Friday, January 21, 2011

Stochastic mine planning at McGill

Mrs Heather Monroe-Blum, Principal and Vice-Chancellor at McGill University, has not yet responded to my email of November 9, 2010. Neither did Dr Jacques Hurtubise, Chair, Department of Mathematics and Statistics, or Dr Christophe Pierre, Chair, Department of Engineering. I explained why geostatistics is an invalid variant of applied statistics. Here’s what I wrote ad verbatim:

On November 5, 2010 I perused Canada’s University Innovation Leaders. Something struck me as odd at McGill University. Stochastic mine planning is taught by Professor Dr Roussos Dimitrakopoulos at the Department of Mining and Materials Engineering. Stochastic mine planning with kriging variances is at odds with genuine variances in applied statistics as McGill students are taught at Mathematics and Statistics. Here’s what McGill students should know about applied statistics and geostatistics. Applied statistics morphed into geostatistics under the leadership of Professor Dr Georges Matheron, a French geologist-cum-probabilist and a self-made wizard of odd statistics. My 20-year campaign against the geostatocracy and its army of degrees of freedom fighters is chronicled on my blogs and my website.

Dr Frederik P Agterberg is Emeritus Scientist with Natural Resources Canada and Past President of the International Association for Mathematical Geosciences. He called Professor Dr Georges Matheron (1930-2000) in his eulogy the Founder of Spatial Statistics and ranked him on a par with giants of mathematical statistics such as Sir Ronald A Fisher (1890-1962) and Professor Dr J W Tukey (1915-2000). Agterberg was wrong! Young Matheron in 1954 derived the degree of associative dependence between lead and silver grades determined in core samples of variable lengths. On second thought he even derived length-weighted average lead and silver grades. What he did not derive were weighted variances of sets of metal grades, and the variances of length-weighted average metal grades. The Founder of Spatial Statistics never tested for spatial dependence between measured values in ordered sets. He never counted degrees of freedom. He did not know that the number of degrees of freedom is a positive integer for a set of measured values with identical weights but a positive irrational for a set of measured values with variable weights.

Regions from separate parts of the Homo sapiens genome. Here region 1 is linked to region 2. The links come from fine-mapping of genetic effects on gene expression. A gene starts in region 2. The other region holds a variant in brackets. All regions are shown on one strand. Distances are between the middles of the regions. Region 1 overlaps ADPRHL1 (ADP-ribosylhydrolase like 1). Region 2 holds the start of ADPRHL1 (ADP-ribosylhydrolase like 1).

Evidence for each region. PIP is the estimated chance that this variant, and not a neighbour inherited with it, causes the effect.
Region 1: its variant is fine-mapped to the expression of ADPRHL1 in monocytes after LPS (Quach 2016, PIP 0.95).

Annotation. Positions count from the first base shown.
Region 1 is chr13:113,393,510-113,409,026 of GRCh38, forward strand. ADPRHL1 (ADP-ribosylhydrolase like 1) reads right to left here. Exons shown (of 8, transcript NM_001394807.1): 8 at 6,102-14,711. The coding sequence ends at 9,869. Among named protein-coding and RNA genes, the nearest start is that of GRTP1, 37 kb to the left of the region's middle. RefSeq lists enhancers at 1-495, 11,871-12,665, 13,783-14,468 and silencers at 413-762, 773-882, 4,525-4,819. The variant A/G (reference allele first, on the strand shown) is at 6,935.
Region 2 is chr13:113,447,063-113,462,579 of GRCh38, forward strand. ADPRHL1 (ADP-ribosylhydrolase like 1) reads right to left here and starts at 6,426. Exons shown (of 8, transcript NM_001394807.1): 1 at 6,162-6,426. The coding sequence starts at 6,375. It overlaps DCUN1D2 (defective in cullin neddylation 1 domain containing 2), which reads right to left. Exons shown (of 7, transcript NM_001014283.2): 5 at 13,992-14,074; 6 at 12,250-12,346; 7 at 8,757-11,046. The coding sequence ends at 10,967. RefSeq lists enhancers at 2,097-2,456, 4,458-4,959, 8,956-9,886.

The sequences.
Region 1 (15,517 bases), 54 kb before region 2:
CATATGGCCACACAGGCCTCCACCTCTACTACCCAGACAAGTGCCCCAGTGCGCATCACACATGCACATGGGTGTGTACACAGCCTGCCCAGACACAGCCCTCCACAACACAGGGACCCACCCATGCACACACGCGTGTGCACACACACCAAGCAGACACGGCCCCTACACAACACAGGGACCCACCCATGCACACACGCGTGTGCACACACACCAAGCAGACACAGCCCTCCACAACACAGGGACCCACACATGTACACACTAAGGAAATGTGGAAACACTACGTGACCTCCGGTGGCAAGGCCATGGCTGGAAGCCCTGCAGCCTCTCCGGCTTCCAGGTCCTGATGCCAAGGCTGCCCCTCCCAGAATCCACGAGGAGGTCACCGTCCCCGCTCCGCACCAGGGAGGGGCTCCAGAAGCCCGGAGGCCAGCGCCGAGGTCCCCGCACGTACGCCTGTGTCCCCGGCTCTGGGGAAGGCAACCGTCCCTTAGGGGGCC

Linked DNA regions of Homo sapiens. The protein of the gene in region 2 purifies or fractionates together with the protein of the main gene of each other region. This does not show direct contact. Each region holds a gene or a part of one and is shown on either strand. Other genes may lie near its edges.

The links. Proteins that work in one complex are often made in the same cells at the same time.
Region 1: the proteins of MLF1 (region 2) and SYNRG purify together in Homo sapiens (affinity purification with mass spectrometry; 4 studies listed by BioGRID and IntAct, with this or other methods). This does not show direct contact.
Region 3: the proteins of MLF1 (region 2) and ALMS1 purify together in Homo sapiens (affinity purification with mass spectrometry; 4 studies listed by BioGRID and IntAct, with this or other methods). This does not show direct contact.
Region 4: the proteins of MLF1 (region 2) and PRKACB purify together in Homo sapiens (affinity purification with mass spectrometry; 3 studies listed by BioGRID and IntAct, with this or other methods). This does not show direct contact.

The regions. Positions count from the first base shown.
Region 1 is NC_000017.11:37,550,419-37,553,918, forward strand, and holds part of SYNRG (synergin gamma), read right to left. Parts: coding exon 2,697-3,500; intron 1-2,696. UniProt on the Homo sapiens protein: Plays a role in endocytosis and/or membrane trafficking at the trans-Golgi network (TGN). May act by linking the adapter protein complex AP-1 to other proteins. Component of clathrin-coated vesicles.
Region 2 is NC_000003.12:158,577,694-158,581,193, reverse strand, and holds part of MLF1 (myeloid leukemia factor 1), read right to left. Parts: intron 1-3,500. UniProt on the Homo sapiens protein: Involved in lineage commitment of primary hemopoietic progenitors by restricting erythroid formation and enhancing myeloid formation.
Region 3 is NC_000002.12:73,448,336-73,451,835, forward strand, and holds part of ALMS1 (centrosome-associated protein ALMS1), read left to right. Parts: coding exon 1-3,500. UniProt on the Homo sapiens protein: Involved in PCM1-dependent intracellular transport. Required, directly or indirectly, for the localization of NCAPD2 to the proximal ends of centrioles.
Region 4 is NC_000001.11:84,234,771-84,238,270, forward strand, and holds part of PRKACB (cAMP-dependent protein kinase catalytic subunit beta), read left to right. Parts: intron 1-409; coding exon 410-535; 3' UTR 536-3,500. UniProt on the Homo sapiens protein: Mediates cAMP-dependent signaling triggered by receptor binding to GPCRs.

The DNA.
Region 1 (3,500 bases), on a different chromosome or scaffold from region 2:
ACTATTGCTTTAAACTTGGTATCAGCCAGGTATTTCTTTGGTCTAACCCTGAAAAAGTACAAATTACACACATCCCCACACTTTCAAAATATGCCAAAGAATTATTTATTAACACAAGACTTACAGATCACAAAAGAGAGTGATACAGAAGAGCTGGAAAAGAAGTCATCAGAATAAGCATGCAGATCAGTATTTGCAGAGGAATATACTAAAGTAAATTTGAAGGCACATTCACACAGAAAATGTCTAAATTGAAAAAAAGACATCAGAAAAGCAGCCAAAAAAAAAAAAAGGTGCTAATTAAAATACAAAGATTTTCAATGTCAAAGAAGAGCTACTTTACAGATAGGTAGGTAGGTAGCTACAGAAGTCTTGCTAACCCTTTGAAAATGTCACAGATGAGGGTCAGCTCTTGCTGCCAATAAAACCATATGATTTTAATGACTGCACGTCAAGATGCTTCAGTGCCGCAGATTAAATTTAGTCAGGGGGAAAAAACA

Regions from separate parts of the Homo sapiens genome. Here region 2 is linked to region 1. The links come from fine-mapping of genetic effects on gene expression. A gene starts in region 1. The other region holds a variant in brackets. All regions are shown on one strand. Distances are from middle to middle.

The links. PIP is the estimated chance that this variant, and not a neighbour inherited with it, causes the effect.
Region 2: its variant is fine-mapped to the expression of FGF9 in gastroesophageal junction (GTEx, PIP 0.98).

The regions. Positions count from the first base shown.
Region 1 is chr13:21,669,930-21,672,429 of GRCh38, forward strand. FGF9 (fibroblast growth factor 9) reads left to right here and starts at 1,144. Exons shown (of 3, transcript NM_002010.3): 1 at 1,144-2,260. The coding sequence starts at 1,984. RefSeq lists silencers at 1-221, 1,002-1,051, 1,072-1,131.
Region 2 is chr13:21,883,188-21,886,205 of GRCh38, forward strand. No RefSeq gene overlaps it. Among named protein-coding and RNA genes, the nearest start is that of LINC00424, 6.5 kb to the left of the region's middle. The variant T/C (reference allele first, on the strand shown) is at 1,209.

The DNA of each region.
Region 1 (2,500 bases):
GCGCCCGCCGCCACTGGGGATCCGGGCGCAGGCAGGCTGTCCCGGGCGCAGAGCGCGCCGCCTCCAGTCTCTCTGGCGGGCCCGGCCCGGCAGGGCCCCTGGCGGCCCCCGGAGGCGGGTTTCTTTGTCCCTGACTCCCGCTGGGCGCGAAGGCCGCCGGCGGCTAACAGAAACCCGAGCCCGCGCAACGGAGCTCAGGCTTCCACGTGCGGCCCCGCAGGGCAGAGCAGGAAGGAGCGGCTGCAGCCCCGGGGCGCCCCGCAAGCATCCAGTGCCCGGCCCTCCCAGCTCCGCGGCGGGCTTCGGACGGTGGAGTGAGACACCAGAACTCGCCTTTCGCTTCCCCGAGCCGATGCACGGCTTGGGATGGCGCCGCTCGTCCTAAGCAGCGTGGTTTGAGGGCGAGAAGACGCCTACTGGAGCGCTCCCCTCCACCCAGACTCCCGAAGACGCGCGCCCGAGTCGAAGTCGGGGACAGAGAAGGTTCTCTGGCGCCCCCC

Agterberg himself didn’t derive the variance of the distance-weighted average in his 1970 Autocorrelation Functions in Geology or in his 1974 Geomathematics. Agterberg’s problem is that as few as a pair of measured values, determined in samples selected at positions with different coordinates in a finite sample space or sampling unit, gives an infinite set of zero-dimensional, variance-deprived distance-weighted averages. Distance-weighted averages morphed into kriged estimates. Agterberg's work ignores that his distance-weighted average point grade converges on David’s ...famous central limit theorem... when all measured values do have identical weights.

Infinite sets of kriged estimates and zero kriging variances are the very reason why the world's mining industry embraced geostatistical mineral resource/ore reserve estimation with reckless abandon. Geostatistics converted Bre-X’s bogus grades and Busang’s barren rock into a massive phantom gold resource. I applied Fisher’s F-test to prove that the intrinsic variance of Bre-X’s gold at its Busang property was statistically identical to zero. I did so for Barrick Gold several months before Bre-X's boss salter passed away.

Lord Kelvin (William Thomson 1824-1907) once said, “…when you can measure what you are speaking about, and express it in numbers, you know something about it, but when you cannot express it in numbers your knowledge is of the meagre and unsatisfactory kind…” Lord Kelvin knew more about degrees Kelvin and degrees Celsius than about degrees of freedom and the study of climate change. Lord Kelvin and Sir Ronald A Fisher (1890-1960) were marginal contemporaries. Lord Kelvin would have wondered about the wisdom behind assuming spatial dependence between measured values in ordered sets. Sir Ronald A Fisher could have verified spatial dependence by applying his F-test to the variance of a set of measured values and the first variance term of the ordered set.

Not all scientists need to know as much about Fisher's F-test as do geoscientists. Far too few know how to test for spatial dependence by applying Fisher’s F-test, and how to derive sampling variograms that show where orderliness in our own sample space of time dissipates into randomness. So much concern about climate change! So little concern about sound sampling practices and proven statistical methods! I make a clear and concise case against geostatistics on my blogs and on my website. What I have been teaching most of my life ought to be taught at all universities on our little planet and be implemented in all international standards. I’m working hard to make it happen. Applied statistics should be given a chance! McGill students should not be taught stochastic simulation with kriging variances. Please peruse my case against geostatistics. Please do respond to my message before the end of this year.

Yours truly,
Jan W Merks